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Will Money Ever Stop Talking?

July 1, 2013

There seems to be a good number of people who continue to be confused about the Gates’ “philanthropical” efforts regarding public education in America today. The bottom line is this:

The Gates’ have an idea about how to “fix” the system of education that exists in America today. They dump millions and billions of dollars into research that will support the accuracy of these ideas. They obtain the “research” necessary to put their idea into motion, & tout it as the most promising venture yet, while ignoring the very very fine print attached, which states:

“This piece, however, is limited in that it cannot directly attribute any of the changes to any particular reform initiative. A more-detailed longitudinal analysis of progress made before and after the district initiated its reforms, and controlling for important factors, would be needed to more precisely and confidently attribute the changes to specific initiatives. Moreover, this piece has not yet undergone a thorough peer review.”

In other words, the research didn’t support the validity of the idea, but money talks, and in this case it’s claiming that it did.

The idea takes shape, and takes off. In time, the idea fails miserably. (this is where children become harmed). The Gates’ come up with the next big idea, commission the research necessary to support it, and the next idea becomes a reality. The teachers who rally against these ideas are identified as being lazy, unaccountable troublemakers. Some are fired. The cycle persists.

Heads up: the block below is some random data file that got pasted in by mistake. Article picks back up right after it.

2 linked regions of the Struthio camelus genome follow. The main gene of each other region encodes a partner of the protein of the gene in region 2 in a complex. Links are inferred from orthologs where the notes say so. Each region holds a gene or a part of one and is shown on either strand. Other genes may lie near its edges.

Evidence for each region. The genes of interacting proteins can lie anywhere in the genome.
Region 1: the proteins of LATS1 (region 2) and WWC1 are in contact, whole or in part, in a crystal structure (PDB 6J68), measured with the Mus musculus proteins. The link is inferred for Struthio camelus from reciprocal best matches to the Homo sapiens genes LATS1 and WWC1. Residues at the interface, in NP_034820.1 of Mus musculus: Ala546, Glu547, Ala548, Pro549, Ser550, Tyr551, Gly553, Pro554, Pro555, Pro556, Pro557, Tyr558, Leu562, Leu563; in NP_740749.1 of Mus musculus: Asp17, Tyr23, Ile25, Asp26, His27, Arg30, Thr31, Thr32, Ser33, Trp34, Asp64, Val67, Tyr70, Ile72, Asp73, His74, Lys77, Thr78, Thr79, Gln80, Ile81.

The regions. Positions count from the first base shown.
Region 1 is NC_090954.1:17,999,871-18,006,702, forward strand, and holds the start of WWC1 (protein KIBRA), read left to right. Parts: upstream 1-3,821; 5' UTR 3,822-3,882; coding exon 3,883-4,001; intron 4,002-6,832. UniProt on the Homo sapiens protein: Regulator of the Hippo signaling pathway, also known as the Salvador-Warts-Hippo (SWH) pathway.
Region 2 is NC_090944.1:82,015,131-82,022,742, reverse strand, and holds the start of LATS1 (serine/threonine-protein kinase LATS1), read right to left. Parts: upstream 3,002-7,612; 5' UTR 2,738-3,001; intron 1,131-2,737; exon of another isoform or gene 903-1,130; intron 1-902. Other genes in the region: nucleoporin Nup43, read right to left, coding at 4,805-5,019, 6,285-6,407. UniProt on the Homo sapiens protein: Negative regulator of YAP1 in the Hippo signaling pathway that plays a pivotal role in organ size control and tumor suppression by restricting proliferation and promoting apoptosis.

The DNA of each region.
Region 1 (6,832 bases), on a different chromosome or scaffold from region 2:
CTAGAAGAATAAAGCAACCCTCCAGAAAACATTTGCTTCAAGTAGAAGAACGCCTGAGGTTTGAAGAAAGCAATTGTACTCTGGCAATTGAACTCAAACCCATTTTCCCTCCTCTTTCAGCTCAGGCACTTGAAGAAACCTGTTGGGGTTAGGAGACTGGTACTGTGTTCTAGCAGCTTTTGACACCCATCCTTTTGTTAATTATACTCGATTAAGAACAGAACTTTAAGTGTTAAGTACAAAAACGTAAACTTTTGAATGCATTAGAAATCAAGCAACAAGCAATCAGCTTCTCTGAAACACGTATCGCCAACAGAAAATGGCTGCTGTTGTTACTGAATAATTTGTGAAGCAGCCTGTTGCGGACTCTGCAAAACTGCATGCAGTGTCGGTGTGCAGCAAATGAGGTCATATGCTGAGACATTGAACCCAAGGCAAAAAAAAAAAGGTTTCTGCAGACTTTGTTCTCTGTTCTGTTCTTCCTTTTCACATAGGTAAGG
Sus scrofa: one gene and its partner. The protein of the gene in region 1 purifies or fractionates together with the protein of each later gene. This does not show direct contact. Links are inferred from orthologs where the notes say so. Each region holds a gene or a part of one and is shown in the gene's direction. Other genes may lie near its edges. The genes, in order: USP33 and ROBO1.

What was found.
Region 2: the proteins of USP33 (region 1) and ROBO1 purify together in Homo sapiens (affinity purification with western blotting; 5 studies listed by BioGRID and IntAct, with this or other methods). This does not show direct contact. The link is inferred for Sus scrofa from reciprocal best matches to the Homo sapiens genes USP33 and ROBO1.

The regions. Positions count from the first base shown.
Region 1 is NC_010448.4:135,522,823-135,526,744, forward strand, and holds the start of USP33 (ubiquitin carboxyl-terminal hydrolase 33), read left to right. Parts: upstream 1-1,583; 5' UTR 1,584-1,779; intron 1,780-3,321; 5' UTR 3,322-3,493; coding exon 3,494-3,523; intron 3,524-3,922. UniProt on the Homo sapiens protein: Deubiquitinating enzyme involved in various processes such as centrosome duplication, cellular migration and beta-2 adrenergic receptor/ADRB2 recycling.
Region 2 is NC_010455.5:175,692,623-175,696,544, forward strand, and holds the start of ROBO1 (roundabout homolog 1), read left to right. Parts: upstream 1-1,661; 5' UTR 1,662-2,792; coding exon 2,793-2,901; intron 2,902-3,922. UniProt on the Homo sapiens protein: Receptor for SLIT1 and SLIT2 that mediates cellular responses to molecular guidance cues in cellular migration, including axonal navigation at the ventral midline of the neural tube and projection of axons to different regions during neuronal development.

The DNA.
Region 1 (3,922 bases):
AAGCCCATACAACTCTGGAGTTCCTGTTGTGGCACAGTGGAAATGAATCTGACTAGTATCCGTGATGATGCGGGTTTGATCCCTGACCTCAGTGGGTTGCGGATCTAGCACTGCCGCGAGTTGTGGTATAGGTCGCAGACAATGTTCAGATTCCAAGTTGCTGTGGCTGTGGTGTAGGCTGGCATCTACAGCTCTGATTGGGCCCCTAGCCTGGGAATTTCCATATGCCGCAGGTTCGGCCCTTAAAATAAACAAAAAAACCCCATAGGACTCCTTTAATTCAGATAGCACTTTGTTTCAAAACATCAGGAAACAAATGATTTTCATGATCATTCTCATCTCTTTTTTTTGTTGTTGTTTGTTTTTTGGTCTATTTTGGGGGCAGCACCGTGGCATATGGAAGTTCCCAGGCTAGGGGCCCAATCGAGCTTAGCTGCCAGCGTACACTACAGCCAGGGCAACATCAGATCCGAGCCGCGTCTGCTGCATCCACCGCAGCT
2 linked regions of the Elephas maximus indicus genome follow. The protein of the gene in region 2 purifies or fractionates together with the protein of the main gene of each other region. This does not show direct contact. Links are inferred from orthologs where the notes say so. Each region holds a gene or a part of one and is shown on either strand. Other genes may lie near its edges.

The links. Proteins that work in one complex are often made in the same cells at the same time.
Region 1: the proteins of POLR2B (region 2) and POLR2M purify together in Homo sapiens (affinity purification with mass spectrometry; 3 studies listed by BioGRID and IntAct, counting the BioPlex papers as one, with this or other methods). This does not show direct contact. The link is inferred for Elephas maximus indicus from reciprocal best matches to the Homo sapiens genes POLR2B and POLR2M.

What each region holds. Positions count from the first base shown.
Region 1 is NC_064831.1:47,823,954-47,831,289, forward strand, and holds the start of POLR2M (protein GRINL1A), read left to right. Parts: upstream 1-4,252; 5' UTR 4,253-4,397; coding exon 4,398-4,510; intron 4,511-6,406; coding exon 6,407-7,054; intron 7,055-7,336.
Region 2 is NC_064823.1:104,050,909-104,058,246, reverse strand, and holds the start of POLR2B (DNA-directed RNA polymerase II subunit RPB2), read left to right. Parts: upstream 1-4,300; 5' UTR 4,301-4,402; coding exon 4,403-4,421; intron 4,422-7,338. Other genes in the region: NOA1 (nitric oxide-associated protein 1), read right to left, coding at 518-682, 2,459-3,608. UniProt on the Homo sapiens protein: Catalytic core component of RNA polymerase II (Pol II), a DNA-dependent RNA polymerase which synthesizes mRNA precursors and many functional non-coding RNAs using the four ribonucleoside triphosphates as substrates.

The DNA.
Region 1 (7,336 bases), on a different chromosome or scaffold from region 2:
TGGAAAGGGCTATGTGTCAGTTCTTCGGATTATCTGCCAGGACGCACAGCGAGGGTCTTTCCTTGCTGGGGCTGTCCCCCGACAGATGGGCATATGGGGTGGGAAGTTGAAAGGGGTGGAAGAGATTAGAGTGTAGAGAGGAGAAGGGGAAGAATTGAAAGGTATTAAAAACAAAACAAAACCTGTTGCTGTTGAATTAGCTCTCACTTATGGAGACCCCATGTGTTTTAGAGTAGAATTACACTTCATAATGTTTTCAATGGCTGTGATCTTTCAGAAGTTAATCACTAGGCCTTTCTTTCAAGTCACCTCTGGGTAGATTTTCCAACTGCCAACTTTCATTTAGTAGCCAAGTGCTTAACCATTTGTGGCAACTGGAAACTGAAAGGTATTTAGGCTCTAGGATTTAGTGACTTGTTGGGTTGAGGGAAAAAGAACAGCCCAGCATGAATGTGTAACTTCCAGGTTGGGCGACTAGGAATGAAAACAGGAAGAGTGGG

The Gates’ fund things like Achievement First Charter schools – schools that are largely staffed by those Teach for America grads (no surprise there). Last month a new federal agreement was announced in settlement of a civil rights complaint filed by Greater Hartford Legal Aid Inc. on behalf of students with disabilities at Achievement First Hartford Academy Middle School. The complaint alleged that students with disabilities were spending too many hours out of the classroom for disciplinary reasons because of behaviors that were related to their disability.

In one horrifying story, “Johanna Rodriguez, whose eighth-grade son was included in the civil rights complaint, said her son was suspended and at home for most of last year, while this year she said he was suspended in school most of the time in a room set aside for students who are removed from class because of a behavior issue. For lesser offenses, he was given ‘re-orientation’ where he could remain in class, but had to wear a white shirt and other students were not allowed to talk to him.”

Hopefully I’ve cleared up some of that confusion about the Gates’ “philanthropy”.




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